By: Ruth Z. Deming
I came out of the water one day and became a dragonfly. I didn’t know what to do. Under water they called me a nymph. Like the fish that surrounded me I flashed my gills and thought that’s how it would be. Then the silent hand of God pulled me upwards, out of the water and into the summer sky. My shell dropped off and I hovered with terror over the only home I’d ever known.
Oh, what was I to do in these long afternoons with my slim quiver of a body that bent in every direction… with these long sticky wings that stuttered me across the pond. And the swollen globes of eyes, so big, so round… so full of corners I could glimpse my body whole.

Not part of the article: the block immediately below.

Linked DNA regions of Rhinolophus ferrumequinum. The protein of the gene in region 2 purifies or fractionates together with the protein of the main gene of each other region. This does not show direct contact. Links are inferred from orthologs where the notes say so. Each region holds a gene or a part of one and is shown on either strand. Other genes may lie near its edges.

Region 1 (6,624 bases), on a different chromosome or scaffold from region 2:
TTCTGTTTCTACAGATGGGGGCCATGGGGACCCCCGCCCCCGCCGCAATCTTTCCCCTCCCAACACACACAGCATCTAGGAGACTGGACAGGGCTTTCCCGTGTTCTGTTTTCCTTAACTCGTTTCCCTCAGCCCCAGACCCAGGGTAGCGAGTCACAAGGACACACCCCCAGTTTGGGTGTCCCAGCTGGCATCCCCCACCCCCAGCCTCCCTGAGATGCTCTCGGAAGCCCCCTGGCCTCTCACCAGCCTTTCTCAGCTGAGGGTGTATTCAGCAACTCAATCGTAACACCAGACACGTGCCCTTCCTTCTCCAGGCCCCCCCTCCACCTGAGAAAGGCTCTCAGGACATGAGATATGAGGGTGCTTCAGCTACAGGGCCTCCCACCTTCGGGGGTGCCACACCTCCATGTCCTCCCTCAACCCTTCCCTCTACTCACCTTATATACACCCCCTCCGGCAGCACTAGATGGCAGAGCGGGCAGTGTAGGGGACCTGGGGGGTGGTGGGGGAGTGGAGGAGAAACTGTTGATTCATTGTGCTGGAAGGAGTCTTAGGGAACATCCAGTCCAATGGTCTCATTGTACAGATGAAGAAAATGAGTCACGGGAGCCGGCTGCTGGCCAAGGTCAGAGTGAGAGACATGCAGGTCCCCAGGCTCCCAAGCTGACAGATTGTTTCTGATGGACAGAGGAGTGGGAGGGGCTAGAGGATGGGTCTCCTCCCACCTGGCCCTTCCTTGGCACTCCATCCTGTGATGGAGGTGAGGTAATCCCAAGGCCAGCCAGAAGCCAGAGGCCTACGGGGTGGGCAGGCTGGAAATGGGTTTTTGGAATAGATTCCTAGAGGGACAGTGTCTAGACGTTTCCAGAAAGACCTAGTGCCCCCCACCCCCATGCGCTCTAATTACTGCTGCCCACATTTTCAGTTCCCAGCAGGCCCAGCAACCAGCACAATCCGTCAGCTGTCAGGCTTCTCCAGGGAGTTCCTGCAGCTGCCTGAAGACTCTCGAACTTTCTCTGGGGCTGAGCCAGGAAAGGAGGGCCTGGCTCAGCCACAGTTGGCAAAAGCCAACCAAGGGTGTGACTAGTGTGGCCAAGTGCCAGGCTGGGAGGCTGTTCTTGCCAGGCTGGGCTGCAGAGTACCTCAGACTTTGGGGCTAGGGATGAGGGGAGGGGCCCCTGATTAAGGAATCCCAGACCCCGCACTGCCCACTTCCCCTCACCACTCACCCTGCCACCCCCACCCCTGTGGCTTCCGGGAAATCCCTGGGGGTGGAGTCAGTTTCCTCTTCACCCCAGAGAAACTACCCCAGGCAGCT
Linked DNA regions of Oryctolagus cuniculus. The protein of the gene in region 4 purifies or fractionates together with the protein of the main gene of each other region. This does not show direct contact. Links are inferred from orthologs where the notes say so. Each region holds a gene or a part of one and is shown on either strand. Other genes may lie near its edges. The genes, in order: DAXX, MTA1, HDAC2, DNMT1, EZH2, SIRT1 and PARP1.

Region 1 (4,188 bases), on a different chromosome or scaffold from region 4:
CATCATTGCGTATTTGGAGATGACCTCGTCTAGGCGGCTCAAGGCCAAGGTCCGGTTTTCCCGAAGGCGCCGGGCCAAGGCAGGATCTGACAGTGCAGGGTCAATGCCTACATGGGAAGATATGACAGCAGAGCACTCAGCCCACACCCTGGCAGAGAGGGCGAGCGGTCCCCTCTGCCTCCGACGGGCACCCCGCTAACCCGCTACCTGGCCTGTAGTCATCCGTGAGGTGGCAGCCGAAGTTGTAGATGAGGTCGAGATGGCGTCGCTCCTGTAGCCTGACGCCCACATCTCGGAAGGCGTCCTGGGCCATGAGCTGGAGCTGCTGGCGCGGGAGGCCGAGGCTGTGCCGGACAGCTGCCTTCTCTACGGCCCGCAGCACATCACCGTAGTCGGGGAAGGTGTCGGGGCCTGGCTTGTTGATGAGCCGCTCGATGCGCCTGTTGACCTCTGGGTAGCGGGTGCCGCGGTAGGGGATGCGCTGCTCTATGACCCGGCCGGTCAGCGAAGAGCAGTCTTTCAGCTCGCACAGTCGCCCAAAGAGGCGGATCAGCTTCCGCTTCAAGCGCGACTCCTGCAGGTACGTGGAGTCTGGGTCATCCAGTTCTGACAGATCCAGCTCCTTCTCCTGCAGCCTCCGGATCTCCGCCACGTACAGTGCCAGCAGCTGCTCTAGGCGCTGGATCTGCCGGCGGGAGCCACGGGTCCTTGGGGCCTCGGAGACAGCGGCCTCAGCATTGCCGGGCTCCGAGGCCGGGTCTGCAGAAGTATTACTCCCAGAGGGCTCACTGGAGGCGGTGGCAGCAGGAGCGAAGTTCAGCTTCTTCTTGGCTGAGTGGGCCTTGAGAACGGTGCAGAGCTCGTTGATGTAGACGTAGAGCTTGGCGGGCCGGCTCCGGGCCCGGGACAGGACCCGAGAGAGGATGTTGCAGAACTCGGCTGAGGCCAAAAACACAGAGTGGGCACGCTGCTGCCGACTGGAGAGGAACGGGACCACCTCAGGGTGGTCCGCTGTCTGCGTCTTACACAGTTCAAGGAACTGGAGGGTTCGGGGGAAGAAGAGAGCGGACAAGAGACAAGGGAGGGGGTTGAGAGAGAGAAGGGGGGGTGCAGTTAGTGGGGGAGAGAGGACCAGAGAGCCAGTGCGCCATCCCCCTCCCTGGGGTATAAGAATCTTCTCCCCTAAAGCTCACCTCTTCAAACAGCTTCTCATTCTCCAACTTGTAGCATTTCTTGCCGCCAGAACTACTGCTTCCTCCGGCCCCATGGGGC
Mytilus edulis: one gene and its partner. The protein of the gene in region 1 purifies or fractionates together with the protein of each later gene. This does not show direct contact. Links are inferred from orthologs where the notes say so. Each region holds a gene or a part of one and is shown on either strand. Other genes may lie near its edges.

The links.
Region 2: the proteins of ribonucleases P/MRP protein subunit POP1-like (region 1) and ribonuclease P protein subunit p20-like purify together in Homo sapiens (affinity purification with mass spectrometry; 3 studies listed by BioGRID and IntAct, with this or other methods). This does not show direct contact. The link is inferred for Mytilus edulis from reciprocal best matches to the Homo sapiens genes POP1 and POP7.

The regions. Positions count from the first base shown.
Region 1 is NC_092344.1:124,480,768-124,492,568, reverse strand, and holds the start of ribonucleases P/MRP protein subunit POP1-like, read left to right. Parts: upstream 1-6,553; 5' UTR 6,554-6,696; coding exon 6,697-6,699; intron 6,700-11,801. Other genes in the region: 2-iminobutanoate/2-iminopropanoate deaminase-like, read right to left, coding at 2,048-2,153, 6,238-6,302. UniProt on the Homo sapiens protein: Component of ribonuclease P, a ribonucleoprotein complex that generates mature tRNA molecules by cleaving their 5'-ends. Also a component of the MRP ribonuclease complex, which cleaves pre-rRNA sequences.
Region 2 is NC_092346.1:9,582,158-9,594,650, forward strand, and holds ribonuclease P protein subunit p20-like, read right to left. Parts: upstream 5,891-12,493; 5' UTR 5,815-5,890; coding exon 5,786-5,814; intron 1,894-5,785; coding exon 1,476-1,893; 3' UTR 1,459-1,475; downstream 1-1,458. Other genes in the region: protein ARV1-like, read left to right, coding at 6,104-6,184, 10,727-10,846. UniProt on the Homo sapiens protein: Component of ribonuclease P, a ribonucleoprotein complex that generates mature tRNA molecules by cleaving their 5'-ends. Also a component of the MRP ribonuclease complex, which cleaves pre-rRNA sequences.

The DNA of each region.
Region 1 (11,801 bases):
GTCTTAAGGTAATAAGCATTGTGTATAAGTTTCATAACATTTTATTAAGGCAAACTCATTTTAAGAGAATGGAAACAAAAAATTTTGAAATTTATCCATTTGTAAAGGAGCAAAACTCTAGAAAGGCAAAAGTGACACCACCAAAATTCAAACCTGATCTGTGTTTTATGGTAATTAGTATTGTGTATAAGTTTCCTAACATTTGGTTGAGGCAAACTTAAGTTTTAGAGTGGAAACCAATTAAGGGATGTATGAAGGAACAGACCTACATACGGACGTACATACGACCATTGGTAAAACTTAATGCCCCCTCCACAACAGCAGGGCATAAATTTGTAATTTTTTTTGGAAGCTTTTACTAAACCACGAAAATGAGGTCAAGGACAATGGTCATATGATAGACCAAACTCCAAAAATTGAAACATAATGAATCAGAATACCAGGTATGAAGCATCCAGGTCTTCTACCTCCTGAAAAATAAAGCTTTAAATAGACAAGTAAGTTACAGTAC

Over the fluttering color of days I learned what a dragonfly is. I hung with the others and flicked, as they did, the insects from the air and dropped my eggs one by one on the skin of pond. Through the muck and breeze the days sped by. I warmed myself in the sun. Winter was what we looked to. Time would push, would lift, would lilt our aching wings back to the waters of our beginning.